Herbert Spencer was the main theoretician of Social Darwinism, who adapted Darwin's principles to the life of society. He wrote that if someone was poor, that was his own fault: No one should help anyone else to improve themselves. If someone is rich, even if he had acquired that wealth immorally, that was due to his own talent. Therefore, while the poor are eliminated, the rich live on. This view dominates just about all modern societies, and is the essence of capitalist morality. (See Social Darwinism.)
Spencer, an advocate of that morality, completed his study entitled Social Statistics in 1850. In this he opposed all forms of state assistance, health-protection measures, state schools and compulsory vaccinations. That was because, in the view of Social Darwinism, the social order was based on the principle of the survival of the fittest. Supporting the weak and keeping them alive to propagate was a violation of that principle. The rich were rich because they were more fit, and some nations governed others because they were superior. Some nations had come under the yoke of others because the latter were more intelligent.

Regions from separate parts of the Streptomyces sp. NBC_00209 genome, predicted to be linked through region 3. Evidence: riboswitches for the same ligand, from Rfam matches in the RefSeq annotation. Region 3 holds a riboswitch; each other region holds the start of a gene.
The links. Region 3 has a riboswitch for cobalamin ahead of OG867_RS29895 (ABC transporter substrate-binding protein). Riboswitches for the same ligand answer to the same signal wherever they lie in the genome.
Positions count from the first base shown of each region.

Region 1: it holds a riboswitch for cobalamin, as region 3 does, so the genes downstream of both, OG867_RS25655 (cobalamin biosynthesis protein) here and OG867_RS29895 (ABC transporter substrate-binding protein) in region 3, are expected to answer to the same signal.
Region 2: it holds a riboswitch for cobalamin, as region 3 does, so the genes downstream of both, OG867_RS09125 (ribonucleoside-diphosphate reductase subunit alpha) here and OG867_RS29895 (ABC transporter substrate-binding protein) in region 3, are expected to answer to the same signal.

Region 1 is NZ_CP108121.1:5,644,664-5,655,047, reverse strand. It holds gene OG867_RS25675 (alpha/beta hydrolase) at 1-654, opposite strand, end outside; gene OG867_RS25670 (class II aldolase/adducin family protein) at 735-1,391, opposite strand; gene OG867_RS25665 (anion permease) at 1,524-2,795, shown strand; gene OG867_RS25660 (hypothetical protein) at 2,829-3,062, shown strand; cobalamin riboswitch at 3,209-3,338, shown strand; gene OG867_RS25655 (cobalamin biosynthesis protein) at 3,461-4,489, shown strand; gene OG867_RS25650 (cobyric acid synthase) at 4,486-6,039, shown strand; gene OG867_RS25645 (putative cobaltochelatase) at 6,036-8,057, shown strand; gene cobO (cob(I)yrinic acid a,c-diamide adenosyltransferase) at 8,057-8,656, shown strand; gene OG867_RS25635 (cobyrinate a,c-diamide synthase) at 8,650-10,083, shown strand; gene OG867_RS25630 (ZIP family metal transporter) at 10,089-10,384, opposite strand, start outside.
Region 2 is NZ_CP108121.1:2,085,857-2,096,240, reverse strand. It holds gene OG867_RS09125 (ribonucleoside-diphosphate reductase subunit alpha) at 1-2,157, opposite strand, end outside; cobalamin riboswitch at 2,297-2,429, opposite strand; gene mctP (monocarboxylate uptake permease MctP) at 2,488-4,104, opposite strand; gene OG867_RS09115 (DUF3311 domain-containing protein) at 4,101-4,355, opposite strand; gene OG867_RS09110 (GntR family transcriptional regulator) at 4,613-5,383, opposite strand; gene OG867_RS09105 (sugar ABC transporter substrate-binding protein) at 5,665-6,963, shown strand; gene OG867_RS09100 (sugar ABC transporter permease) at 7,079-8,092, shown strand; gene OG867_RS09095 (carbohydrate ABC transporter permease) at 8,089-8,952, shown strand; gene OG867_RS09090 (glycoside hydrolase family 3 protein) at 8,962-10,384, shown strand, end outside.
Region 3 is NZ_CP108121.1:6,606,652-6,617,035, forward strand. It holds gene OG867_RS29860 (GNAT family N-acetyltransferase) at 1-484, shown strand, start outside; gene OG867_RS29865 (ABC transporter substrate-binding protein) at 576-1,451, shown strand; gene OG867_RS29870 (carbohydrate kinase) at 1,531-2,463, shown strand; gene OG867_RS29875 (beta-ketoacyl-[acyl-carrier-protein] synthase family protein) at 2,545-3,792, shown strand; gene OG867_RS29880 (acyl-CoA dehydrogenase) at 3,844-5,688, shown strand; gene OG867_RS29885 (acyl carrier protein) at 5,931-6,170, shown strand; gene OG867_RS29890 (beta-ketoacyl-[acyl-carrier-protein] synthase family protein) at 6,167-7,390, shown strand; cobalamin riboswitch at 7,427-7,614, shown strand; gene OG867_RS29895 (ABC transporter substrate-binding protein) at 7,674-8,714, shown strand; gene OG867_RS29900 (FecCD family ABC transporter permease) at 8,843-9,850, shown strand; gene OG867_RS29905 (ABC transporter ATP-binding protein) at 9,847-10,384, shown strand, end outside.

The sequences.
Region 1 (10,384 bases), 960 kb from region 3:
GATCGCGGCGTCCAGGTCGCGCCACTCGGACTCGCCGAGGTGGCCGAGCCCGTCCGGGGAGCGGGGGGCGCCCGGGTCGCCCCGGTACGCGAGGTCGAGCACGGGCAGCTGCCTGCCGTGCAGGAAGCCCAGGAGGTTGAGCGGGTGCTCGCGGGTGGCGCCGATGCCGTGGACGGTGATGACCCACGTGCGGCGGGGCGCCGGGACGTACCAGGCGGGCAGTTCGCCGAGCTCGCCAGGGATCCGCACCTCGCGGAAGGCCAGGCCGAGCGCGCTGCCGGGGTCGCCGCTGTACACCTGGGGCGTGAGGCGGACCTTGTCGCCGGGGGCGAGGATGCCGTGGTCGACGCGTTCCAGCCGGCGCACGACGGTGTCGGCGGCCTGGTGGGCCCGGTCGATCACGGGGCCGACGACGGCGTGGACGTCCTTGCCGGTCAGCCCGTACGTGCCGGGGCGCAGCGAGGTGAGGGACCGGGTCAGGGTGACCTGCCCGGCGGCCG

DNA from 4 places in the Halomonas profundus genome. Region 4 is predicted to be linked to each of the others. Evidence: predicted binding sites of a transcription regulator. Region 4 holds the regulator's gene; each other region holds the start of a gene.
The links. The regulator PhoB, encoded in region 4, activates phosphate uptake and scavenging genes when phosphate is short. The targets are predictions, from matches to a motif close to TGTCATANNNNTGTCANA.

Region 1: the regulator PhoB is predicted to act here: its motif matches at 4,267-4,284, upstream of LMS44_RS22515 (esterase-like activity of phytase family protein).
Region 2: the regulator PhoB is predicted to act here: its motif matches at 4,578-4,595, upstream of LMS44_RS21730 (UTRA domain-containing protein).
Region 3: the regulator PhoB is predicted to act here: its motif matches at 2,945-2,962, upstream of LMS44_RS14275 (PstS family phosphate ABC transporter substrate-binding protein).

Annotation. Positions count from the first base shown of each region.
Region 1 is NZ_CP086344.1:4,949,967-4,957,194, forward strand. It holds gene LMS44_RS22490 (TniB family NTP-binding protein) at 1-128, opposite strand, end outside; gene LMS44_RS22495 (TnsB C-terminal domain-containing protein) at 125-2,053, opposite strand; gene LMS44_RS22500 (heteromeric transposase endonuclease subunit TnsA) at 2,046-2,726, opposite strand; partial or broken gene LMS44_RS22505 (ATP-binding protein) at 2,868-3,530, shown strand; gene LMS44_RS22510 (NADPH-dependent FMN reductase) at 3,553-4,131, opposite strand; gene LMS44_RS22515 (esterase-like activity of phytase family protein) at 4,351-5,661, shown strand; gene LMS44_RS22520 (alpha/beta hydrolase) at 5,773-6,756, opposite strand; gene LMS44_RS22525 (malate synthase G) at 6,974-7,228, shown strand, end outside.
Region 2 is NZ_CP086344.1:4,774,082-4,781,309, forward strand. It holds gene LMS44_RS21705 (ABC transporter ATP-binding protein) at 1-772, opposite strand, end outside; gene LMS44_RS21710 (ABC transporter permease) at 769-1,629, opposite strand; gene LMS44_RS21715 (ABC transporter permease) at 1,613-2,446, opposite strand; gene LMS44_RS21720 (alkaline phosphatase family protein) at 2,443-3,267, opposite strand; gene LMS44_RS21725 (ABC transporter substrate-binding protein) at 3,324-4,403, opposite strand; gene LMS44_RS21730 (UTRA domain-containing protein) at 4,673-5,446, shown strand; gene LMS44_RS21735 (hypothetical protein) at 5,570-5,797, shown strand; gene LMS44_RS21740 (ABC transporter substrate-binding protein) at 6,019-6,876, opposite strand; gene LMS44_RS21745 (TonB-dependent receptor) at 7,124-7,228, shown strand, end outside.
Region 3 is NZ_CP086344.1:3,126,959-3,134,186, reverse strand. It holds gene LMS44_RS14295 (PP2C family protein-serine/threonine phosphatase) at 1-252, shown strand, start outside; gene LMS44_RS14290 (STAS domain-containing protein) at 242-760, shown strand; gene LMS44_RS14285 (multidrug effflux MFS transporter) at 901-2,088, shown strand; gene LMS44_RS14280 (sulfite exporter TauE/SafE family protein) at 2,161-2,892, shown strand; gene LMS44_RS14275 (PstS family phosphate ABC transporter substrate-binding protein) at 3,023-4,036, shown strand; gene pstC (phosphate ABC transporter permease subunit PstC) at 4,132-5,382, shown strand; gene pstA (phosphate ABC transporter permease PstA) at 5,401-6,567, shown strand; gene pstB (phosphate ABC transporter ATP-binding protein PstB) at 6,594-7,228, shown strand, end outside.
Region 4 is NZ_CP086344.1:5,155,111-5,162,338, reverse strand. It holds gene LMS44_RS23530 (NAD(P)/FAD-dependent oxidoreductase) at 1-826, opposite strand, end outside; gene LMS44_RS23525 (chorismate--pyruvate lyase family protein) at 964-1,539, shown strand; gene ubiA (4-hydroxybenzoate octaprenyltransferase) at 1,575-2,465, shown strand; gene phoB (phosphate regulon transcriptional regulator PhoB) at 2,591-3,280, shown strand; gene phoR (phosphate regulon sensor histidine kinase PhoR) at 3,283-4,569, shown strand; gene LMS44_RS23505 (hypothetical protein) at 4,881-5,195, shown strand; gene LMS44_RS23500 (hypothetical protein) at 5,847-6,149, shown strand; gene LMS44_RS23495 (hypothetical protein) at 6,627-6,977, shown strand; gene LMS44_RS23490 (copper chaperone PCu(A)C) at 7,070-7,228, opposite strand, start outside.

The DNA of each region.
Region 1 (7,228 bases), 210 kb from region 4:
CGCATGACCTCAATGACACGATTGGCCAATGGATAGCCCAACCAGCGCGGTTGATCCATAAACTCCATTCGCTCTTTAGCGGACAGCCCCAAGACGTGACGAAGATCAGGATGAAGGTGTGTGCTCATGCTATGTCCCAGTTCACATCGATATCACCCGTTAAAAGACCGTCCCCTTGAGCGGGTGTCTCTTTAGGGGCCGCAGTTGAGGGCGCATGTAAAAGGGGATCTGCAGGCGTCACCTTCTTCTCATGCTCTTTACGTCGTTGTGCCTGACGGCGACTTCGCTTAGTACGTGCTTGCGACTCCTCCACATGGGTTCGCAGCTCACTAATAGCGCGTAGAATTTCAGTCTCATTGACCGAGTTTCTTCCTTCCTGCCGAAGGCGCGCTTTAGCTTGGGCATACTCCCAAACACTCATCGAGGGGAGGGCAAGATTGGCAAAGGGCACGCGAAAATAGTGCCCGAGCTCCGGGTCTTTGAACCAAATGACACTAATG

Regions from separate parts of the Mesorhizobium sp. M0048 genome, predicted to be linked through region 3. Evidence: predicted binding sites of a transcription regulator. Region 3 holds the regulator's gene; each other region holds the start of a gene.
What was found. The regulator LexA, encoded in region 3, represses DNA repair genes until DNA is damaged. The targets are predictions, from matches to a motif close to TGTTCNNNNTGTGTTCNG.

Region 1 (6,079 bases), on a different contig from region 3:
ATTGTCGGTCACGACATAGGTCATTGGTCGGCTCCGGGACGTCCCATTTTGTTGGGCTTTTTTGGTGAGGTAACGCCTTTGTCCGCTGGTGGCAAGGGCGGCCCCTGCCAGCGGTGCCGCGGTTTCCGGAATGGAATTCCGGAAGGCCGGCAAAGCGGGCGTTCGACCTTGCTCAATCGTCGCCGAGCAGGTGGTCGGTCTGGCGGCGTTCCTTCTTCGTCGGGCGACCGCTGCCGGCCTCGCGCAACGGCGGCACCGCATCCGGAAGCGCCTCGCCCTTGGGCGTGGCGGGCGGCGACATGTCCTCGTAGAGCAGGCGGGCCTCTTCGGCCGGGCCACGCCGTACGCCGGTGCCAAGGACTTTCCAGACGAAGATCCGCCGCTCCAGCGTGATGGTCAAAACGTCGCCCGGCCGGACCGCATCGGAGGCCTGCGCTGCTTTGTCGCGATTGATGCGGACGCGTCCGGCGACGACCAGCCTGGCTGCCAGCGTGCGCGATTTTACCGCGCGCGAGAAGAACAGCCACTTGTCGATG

Spencer strongly advocated the adaptation of this thesis to human societies, summing up the Social Darwinist view in these words:
If they are sufficiently complete to live, they do live, and it is well they should live. If they are not sufficiently complete to live, they die, and it is best they should die. 233
233. Herbert Spencer, Social Status, 1850, pp. 414-415.